As ERP consultants we frequently and regularly preach to our customers and prospective customers the value and importance of analyzing their processes before an ERP implementation (and sometimes during when revisiting those processes in greater detail). The result of a business process analysis (or BPA in our parlance) is usually some form of business process reengineering.
So we’re always interested in other consultants’ opinions about the process of both BPA and BPR. Recently, the CEO at Panorama Consulting suggested 7 Myths of Business Process Reengineering, which we thought worth reprising in today’s post. Here then, are Eric Kimberling “7 Myths” along with an abbreviated synopsis of his comments. (You can access the full post here.)
- Business process reengineering doesn’t need to happen on ERP projects. Perhaps the most misguided of all. Every ERP system will wreak some sort of havoc on your business processes. Most of these changes will be positive improvements, but will still require some effort in defining your operations in the new system environment.
- Simply implementing a new ERP system will drive process improvements. The most pervasive myth. Today’s ERP systems are extremely robust and flexible, meaning even the simplest business processes can be performed in a wide variety of ways. This leads to a need for pre-defined business processes so the software can be configured and/or customized accordingly.
- ERP project teams should focus on “to-be” rather than “as-is” processes. If you are the organization making the changes or the employees doing the work every day then the current processes absolutely DO matter. It is thus critical that you assess the current state of your processes to help you obtain the future state as part of your business process reengineering and optimization efforts.
- Business process improvements can be done without organizational change management. Too many executives think that they can simply redefine and implement business processes without organizational change management. This is a misguided view. The most effective business process reengineering efforts succeed largely because of the way organizational change is addressed – not because of how well the processes were defined on paper.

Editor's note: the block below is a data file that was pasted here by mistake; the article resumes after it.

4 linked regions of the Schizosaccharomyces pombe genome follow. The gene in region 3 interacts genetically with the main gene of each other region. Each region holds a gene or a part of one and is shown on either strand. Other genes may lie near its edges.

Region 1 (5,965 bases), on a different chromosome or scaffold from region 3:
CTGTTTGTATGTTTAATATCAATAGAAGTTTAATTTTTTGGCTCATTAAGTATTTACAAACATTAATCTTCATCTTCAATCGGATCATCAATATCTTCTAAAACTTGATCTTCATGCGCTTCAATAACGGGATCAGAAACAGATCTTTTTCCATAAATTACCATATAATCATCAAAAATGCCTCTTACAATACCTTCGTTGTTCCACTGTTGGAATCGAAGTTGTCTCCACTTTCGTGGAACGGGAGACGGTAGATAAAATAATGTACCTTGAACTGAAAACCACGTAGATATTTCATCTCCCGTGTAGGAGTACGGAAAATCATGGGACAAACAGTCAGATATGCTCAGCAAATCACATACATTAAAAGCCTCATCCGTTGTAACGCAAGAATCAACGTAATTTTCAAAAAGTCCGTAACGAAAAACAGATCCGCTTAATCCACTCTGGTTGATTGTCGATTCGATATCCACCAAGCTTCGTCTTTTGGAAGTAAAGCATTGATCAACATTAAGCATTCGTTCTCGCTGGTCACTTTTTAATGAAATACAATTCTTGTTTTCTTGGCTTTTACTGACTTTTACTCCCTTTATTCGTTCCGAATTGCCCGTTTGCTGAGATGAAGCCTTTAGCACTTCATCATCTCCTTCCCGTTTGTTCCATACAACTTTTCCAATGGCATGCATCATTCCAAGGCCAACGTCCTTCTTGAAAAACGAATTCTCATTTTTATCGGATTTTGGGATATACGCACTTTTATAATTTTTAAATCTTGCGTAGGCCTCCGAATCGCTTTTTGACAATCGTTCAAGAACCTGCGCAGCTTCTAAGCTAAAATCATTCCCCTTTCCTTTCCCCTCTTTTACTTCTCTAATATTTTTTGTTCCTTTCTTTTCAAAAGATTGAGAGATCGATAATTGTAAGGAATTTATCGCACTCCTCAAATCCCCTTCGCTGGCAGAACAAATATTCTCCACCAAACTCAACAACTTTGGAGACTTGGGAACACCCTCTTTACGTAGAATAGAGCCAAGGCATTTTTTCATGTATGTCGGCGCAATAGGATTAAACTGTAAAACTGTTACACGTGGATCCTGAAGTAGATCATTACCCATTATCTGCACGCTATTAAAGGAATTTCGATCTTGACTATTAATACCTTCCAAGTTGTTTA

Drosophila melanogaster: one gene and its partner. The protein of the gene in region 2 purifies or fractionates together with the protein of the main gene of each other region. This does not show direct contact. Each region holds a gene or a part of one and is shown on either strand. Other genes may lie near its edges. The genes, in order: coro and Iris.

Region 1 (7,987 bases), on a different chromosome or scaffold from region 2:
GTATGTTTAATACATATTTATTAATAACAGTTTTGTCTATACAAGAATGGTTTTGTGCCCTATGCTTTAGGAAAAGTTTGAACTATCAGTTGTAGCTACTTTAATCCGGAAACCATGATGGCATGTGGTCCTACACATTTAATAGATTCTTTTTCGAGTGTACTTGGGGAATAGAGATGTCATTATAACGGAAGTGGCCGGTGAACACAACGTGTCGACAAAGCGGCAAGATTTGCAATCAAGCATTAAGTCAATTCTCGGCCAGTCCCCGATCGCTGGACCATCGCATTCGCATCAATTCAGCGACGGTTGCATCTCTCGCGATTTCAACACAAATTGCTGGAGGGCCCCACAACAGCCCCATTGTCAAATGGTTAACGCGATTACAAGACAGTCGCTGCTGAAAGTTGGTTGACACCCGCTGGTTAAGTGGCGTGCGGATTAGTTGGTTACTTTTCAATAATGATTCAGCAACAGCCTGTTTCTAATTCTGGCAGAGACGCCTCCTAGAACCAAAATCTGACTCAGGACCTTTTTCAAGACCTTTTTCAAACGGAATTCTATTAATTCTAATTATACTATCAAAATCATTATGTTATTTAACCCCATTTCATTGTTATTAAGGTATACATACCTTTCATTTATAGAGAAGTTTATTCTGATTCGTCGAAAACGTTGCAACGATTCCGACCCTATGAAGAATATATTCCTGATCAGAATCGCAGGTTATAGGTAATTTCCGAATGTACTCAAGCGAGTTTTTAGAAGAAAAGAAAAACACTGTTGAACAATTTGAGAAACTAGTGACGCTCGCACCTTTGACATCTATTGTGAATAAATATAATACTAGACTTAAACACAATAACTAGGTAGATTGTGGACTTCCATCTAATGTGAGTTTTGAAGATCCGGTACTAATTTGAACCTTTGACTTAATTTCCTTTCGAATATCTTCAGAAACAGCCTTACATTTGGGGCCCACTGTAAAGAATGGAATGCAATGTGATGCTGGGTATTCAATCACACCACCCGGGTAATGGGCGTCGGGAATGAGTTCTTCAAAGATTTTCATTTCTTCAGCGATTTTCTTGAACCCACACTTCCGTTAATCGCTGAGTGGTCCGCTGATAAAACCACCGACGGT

- You can’t reengineer business processes before knowing which software you are going to implement. It is typically more advantageous and efficient to both evaluate and improve your business processes prior to selecting and implementing a new system.
- All business processes need to be overhauled before selecting and implementing a new ERP system. Not true. Typically, the most successful organizations focus on improving their core areas of competitive advantage or differentiation as part of their ERP implementations, while letting other non-core business processes follow the lead of the software’s out-of-the-box functionality.
- Business process reengineering will cause my ERP implementation to take more time and money to implement. The Achilles heel of many failed ERP implementations is that they assume that “doing things right” will cost more time and money than if they cut some corners along the way. While it may look good on paper to strip out any extensive business process work, the reality is that your project will most likely take longer to implement and proceed to fail at go-live if business processes are not adequately addressed as part of your implementation. Remember that it is much less expensive to do things right the first time than it is to do clean up after an ERP failure.
We couldn’t agree more with Kimberling’s points, and urge all companies embarking on their own ERP initiative to take them to heart.